Government Still a Drag on US GDP

US GDP since 1950 has increased 3.2% at annual rate. Yet the current expansion has managed to deliver just 2.2%. Historically, on average, the government has contributed 0.6 percentage points to growth each quarter, but it has subtracted -0.2 percentage points in this expansion. Since the recession ended 19 quarters ago, the government has detracted from growth in 14 quarters, or 74% of the time, which is unprecedented in a post-war recovery. Without the government drag, private sector GDP has posted a solid annualized growth rate of 3.2%, right in line with the long-term performance of the overall economy.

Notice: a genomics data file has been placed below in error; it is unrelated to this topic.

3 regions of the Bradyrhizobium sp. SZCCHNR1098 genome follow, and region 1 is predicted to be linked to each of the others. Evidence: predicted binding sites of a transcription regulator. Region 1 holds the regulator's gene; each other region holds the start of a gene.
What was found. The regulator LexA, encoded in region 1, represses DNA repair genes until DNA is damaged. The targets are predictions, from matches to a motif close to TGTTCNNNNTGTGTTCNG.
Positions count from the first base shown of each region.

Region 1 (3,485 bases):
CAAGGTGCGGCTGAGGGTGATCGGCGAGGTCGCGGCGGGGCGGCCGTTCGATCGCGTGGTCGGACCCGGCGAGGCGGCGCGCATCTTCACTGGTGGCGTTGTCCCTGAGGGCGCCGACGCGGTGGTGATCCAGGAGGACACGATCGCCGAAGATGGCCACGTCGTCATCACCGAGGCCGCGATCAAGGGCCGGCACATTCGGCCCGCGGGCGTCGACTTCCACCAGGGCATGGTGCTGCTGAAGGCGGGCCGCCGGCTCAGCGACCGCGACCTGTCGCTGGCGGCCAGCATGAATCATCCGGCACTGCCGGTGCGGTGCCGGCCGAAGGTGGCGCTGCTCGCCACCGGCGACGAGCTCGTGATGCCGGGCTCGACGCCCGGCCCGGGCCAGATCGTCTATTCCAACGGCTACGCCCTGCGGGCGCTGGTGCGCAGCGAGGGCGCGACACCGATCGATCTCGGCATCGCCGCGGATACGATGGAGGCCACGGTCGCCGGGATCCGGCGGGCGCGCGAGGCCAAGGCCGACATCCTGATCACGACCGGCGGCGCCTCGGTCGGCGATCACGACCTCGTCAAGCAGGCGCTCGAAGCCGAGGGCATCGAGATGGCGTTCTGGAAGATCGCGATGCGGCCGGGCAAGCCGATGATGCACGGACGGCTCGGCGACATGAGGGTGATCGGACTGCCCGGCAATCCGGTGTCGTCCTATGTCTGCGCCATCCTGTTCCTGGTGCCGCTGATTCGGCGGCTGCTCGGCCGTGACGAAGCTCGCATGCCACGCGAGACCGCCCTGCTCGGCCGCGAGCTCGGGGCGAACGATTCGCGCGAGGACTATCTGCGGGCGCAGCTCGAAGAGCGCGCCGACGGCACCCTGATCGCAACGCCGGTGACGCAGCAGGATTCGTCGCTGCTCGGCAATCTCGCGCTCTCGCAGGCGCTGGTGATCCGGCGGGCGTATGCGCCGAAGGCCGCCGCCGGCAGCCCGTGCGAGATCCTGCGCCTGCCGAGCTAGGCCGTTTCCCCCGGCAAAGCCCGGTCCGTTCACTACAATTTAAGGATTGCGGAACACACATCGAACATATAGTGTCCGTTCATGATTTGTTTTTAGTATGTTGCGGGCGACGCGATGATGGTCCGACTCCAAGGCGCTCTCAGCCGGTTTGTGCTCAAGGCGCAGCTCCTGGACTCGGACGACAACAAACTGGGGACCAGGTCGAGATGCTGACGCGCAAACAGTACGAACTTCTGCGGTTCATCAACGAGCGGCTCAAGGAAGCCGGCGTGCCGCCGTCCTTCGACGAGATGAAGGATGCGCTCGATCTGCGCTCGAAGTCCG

Macro_140507_Gov't_GDP_0 Roughly half of the drag has been reduced military spending that originated in the wind-down of overseas commitments and was exacerbated by the government sequestration that forced further spending cuts. The other half of the drag has come from state and local government spending, which was crushed during the recession but is also beginning to turn around as tax receipts recover.

via Joe Mcalinden; Market .


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